# How to hide a field in SharePoint lists and libraries with the conditional formula

Working with SharePoint reminds me of watching James Bond movies – you think you have seen them all and know all the cool spy gadgets, yet, a new movie comes out, and there is a set of the new tricks in the book. The same with SharePoint – it is like a goldmine of cool stuff. Recently, I learned a cool trick, thanks to another SharePoint consultant, **Ami Diamond,** who happens to reside in Israel – my favorite country. The trick is about a way to hide a field in SharePoint lists and libraries with the conditional formula.

B the way, I already published a few posts where I described how we can benefit from using formulas in SharePoint. For example, check out **this article** for the calculated column and **this one** to learn how to do validations.

## Use Case

- I have a document library of company policies with several metadata columns
- One of the columns is called Status (with
**Active/Inactive**drop-down choices). Another column is an Expiration Date (**date field**). - When the users fill in metadata for the policies, I do not want the
**Expiration Date**field to appear in the form if the User chooses**Inactive**for the**Status**

## The formula for the condition

Translating the above text into the proper syntax of a formula, I end up with the following formula for the **Expiration Date column:**

**=if([$Status] == ‘Active’, ‘true’, ‘false’)**

Before you ask me, *“How the hell did you end up with such a formula”?* – please reference the **Notes** section at the end of a post for the proper syntax when you need to hide a field in SharePoint lists and libraries with the conditional formula.

## How to access the conditional formula for the column

Instructions on how to access the conditional formula for a given column differ between the **lists and libraries**.

### Document Library

For the document library (our use case), there are a few clicks for you to get the right place.

**Check the box**next to any document, click on the**“i” in a circle**, then click**Edit all**- On the pop-up that appears, under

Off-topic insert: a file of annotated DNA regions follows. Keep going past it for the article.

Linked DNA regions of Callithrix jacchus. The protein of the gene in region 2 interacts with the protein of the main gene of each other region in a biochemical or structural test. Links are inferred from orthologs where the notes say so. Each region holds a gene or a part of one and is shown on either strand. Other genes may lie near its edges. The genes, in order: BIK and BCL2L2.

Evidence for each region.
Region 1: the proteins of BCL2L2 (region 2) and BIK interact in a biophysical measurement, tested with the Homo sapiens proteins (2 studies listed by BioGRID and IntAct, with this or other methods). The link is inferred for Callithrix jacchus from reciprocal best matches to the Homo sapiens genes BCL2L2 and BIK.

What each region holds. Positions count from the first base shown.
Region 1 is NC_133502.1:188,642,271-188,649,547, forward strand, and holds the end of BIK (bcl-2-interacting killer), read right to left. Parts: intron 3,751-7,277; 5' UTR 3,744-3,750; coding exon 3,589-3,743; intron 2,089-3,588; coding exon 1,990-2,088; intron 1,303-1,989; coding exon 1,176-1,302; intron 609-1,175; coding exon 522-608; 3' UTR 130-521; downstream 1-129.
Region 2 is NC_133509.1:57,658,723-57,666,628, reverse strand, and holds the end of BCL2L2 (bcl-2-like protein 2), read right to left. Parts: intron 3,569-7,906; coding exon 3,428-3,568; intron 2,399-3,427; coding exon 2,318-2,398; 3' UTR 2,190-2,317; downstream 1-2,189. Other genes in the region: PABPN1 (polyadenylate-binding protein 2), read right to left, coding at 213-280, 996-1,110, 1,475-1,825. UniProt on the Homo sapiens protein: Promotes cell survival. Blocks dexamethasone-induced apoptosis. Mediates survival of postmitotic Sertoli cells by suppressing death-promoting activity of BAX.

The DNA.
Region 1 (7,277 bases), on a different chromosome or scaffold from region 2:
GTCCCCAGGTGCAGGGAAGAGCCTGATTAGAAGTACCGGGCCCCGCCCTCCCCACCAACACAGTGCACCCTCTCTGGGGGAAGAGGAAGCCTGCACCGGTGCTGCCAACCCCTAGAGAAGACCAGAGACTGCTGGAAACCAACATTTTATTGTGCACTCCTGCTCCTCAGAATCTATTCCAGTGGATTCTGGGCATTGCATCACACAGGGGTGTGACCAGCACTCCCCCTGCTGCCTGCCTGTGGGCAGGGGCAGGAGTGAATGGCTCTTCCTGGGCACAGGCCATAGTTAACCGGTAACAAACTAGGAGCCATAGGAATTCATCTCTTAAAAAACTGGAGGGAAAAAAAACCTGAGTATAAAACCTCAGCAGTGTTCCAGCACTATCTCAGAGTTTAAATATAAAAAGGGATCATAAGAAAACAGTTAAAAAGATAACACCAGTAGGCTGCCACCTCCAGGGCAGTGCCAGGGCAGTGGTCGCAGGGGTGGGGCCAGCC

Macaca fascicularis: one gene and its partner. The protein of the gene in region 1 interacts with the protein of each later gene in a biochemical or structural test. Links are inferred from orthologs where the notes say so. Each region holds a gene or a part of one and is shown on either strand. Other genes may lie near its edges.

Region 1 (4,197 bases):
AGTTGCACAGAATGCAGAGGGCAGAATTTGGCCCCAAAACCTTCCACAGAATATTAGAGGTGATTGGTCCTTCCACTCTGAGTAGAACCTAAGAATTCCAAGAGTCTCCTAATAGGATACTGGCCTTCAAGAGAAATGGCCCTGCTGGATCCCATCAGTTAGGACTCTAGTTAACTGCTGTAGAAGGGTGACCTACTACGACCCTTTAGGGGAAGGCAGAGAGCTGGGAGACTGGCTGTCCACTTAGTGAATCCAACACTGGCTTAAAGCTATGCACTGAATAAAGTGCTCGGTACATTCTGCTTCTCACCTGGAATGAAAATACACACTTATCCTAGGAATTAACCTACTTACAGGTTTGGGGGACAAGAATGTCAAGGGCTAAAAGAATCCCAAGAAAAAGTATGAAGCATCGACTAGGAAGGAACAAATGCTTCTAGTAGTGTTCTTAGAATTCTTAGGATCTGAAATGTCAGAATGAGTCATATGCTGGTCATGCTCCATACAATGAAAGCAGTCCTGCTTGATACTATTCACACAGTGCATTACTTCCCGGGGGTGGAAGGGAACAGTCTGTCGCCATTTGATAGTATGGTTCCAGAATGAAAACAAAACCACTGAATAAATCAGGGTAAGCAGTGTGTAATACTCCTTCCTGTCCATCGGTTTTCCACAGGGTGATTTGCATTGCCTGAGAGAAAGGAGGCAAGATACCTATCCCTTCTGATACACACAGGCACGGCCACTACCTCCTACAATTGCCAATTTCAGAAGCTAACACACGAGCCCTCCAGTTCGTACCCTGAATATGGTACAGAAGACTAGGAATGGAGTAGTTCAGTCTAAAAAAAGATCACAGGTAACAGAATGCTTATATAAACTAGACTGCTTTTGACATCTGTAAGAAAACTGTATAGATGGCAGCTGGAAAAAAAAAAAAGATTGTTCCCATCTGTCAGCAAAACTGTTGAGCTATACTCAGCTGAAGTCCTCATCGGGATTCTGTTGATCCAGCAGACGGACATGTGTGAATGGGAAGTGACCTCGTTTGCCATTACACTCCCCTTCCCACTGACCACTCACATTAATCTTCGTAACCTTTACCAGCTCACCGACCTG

**Edit form**, choose**Edit columns** - On the next screen, hover over the column that you want to hide based on a formula,
**click on 3 dots**next to it, then**Edit conditional formula**(**NOTE:**You need to hover over the field for 3 dots to appear) - You will then get to see the place where you can type in the formula

### Custom List

The process of getting to the formula field for SharePoint lists is much easier. Just click on any item/row, then **Edit form > Edit Columns**, followed by Steps 3 and 4 above.

## Paste the conditional formula

- Type in/paste the formula into the formula field. Click
**Save**. - Once the formula for the field has been set, you will notice that it becomes grayed out

## Experience for the End User

- When the user tries to tag the document, the Expiration Date (the field where I pasted the conditional formula in)
**does not appear on the form until the user makes a choice** - If the user selects
**Inactive**for Status, the formula produces a**‘false’**result, still hiding the Expiration Date field - However, if the user selects
**Active**for Status, the Expiration Date field will appear as the result of the formula will be**‘true’**

## Notes

- The field you are doing validation against needs to have a
**‘$’**sign in front of the column name (i.e. [**$**Status]) - The field you are doing validation against needs to be enclosed in square brackets
**[ ]**(i.e.**[**$Status**]**) - If you need to reference a column in the formula that contains a space,
**you will need to remove the space**when typing the column name in a formula (i.e.,**[$PolicyStatus]**instead of [$Policy Status]) - The formula must produce either a
**true or false**result for it to work - When you type in the formula, keep in mind that
**true and false are case-sensitive**. You need to type in**true**and**false**,**not True and False** - You must have a double-equal sign for the formula to work (
**==**) (for formulas that require that condition) - This conditional formula functionality is not supported on the
**Site Columns**. The columns being referenced in the formula have to be created locally at a list or library level. - The above-listed technique (conditional formula) does not work with the
**Quick Edit**function. The field will not be hidden in those cases. - That said, the technique does work for
**bulk edit**of metadata (when multiple files are selected at once) - You can reference other columns in the same list or library as part of a conditional formula. Example:
**=if([$RenewalDate] < [$ExpirationDate], ‘true’, ‘false’)** - The above trick only hides the field from the entry/edit form. If you want to hide the field from the view, you would need to edit the view of a list or library.
- Reference this
**formal article from Microsoft**for additional examples and syntax

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